Balto-Slavic accentual mobility: an innovation in contact with Balto-Finnic


Some very specific prosodic innovations affected the Balto-Slavic linguistic community, probably at a time when it already showed internal dialectal differences. Whether those innovations were related to archaic remnants stemming from the parent Proto-Indo-European language, and whether that disintegrating community included different dialects, remains an object of active debate.

“Archaic” Balto-Slavic?

The main question about Balto-Slavic is whether this concept represents a single community, or it was rather a continuum formed by two (Baltic and Slavic) or possibly three (East Baltic, West Baltic, Slavic) neighbouring communities, speaking closely related Northern European dialects, which just happened to evolve very close … Read the rest “Balto-Slavic accentual mobility: an innovation in contact with Balto-Finnic”

Population size potentially affecting rates of language change


Open access Population Size and the Rate of Language Evolution: A Test Across Indo-European, Austronesian, and Bantu Languages, by Greenhill et al. Front. Psychol (2018) 9:576.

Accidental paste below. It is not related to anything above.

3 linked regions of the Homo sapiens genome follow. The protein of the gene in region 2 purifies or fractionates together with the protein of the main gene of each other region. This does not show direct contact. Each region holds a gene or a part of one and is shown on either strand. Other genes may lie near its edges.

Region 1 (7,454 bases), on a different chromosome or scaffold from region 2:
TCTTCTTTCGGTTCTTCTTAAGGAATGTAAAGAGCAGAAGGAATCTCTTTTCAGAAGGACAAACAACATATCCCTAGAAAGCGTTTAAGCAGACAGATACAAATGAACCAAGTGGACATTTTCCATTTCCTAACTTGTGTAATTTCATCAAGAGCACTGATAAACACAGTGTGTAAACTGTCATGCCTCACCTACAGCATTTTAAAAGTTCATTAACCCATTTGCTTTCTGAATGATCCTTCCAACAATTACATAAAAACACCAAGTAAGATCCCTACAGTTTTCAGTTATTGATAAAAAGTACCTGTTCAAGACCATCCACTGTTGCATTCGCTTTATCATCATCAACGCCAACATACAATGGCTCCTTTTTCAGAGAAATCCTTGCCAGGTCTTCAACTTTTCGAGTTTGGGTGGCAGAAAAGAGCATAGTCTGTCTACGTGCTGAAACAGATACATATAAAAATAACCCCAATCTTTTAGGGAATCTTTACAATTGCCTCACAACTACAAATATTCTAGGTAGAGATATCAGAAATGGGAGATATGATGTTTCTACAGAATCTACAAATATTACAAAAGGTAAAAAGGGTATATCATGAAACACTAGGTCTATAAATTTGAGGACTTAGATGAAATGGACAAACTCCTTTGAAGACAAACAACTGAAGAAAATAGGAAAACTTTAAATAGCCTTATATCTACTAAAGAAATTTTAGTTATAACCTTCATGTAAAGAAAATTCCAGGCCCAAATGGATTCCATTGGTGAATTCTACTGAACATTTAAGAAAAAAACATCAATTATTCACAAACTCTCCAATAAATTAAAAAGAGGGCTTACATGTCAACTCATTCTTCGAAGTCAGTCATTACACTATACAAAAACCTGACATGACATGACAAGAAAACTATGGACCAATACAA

Summary (emphasis mine):

What role does speaker population size play in shaping rates of language evolution? There has been little consensus on the expected relationship between rates and patterns of language change and speaker population size, with some predicting faster rates of change in smaller populations, and others expecting greater change in larger populations. The growth of comparative databases has allowed population size effects to be investigated across a wide range of language

Read the rest “Population size potentially affecting rates of language change”

On Proto-Finnic language guesstimates, and its western homeland


Recent chapter The Indo-Europeans and the Non-Indo-Europeans in Prehistoric Northern Europe, by Petri Kallio, In: Language and Prehistory of the Indo- European Peoples: A Cross-Disciplinary Perspective, Copenhagen (2017).

Interesting excerpts (emphasis mine), especially when read in combination with the most recent papers on Early Indo-Iranian, Corded Ware, and Fennoscandian genomes:

Like the Indo-Europeanists, also the Uralicists suffer from their “school who wants it large and wants it early”. This time, however, the desired homeland is even larger and earlier, covering the whole northern half of Europe already at the end of the

Read the rest “On Proto-Finnic language guesstimates, and its western homeland”